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Representation in Ireland

Brexit and Ireland

On 23rd June 2016 voters in the United Kingdom decided in a referendum to leave the European Union. The UK officially notified the European Council of its intention to leave on 29th March 2017.

The notification triggered Article 50 of the Treaty on European Union and paved the way for negotiations on a Withdrawal Agreement, which came into force on 1st February 2020. This was followed by a transition period that allowed for an orderly UK exit and provided time to negotiate a new EU/UK partnership.

The transition period ended on 31st December 2020 and relationships between the European Union and the United Kingdom are now mainly based on four treaties, most notably the Withdrawal Agreement and the EU-UK Trade and Cooperation Agreement.

Implementation and interpretation of the Withdrawal Agreement is overseen by an EU-UK Joint Committee made up of representatives at ministerial, Commissioner or senior official level.

There are also a number of specialised joint committees that deal with specific aspects of the agreement, such as the rights of citizens and the Protocol on Ireland/Northern Ireland.

Following its withdrawal from the European Union, the UK has lost the benefits it had as an EU Member State and it is no longer a part of the Single Market or Customs Union, and nor is it covered by the EU’s international agreements.

Withdrawal Agreement

Protocol on Ireland/Northern Ireland

The Withdrawal Agreement includes a binding Protocol on Ireland and Northern Ireland that’s primarily designed to prevent a hard border on the island.

The protocol was a major priority during Withdrawal Agreement negotiations and a creative, workable solution to protect the all-island economy, the Single Market and the Good Friday (Belfast) Agreement was required.

Brexit has made frictionless trade between the EU and the UK impossible, but the Protocol is a complex system that allows Northern Ireland to remain in the UK customs territory and, at the same time, benefit from access to the Single Market for the movement of goods.

It contains provisions that protect unique circumstances on the island of Ireland, such as continuation of the Common Travel Area between Ireland and the UK.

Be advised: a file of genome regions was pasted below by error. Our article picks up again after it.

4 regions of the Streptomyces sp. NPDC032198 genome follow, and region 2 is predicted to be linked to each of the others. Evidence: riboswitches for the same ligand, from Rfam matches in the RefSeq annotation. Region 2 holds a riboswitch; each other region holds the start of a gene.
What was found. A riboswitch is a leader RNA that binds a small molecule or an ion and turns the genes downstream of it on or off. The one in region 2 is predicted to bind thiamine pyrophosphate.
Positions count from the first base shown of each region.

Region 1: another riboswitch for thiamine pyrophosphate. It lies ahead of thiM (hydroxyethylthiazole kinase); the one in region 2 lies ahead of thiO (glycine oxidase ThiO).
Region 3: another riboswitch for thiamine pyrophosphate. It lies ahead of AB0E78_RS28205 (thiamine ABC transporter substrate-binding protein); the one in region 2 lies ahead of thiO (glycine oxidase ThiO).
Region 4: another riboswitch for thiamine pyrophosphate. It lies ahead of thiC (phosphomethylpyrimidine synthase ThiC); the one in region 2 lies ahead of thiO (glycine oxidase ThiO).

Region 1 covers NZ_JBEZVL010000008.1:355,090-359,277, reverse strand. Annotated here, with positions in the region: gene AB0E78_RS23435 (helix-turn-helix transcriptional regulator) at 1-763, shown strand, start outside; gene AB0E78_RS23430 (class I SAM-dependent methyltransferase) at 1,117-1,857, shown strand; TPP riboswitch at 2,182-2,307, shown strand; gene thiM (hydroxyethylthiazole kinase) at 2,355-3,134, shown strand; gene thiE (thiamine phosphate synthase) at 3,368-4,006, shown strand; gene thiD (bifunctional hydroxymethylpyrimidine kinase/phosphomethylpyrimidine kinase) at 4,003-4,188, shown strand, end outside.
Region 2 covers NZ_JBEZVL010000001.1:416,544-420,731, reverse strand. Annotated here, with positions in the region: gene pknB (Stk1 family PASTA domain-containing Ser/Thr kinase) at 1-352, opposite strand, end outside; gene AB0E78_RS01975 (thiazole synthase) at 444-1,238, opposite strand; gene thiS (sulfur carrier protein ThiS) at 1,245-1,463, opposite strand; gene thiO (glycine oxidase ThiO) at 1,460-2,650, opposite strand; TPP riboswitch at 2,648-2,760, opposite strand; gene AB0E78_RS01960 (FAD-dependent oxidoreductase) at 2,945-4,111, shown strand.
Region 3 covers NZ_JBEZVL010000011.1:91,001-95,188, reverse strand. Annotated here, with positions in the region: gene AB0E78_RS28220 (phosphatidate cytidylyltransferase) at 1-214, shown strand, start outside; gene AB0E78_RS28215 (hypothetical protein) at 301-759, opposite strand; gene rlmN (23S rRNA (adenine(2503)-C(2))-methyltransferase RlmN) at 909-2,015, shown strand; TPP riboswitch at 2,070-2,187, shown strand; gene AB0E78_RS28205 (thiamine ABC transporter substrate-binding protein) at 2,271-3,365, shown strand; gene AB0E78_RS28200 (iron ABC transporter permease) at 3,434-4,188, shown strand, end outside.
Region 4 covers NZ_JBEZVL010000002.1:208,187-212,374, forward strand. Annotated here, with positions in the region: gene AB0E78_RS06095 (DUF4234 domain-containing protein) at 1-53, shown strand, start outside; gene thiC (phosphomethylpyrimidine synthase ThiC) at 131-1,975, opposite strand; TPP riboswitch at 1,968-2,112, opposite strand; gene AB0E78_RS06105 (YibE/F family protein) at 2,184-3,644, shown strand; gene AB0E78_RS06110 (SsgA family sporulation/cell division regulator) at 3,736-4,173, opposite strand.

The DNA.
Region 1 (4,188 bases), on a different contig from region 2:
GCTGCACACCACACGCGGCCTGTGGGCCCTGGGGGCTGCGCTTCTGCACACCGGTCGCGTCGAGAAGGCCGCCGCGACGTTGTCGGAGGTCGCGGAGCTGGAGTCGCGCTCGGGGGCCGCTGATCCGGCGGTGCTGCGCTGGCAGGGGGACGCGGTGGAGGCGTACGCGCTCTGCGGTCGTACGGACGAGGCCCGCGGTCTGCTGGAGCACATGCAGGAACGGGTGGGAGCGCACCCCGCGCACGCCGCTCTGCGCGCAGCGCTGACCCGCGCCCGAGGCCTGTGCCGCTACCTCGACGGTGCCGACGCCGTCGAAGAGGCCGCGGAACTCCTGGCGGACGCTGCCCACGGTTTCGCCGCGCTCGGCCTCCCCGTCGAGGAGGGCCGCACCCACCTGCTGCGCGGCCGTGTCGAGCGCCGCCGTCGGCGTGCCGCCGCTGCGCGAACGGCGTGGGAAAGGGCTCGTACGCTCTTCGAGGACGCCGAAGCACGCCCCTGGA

It also allows for North-South cooperation in areas of mutual benefit, such as agriculture, transport, education, tourism, and the Single Electricity Market.

The PEACE funding programmes that support peace and reconciliation and promote economic and social progress in Northern Ireland and the Border Regions of Ireland are also continuing under Withdrawal Agreement commitments.

Despite the EU and the UK reaching agreement on the Protocol, problems emerged when it came to applying the new rules.

Complicated customs checks on goods imported from Britain but destined to stay in Northern Ireland were causing frustration on the ground, and there were issues with measures regarding agri-food, medicines, State aid and VAT.

However, the Protocol was designed to be amendable so that unforeseen challenges to its implementation can be addressed by EU-UK Joint Committees.

This allowed for further EU-UK negotiations, which in March 2023 led to the formal adoption of an agreement called the Windsor Framework that addresses practical difficulties in implementing parts of the Protocol.

Visual with text: "The Windsor Framework: a new way forward for the Protocol on Ireland/Northern Ireland" followed by bullet point list:  Reaffirming full commitment to the Good Friday (Belfast) Agreement; Ensuring lasting certainty and predictability for people and businesses in Norther Ireland; Preserving the integrity of the EU and UK internal markets

The Framework introduces the concept of green and red lanes to reduce the number of checks required on goods arriving from Great Britain into Northern Ireland ports.

British goods staying in Northern Ireland will use green lanes reserved for pre-registered ‘trusted traders’, who face minimal paperwork and no routine physical checks.

Goods moving south and into the Single Market will be directed to red lanes and subjected to customs processes and other checks.

The UK is granting EU officials near real-time access to its computerised customs systems and databases so the Single Market continues to be fully protected.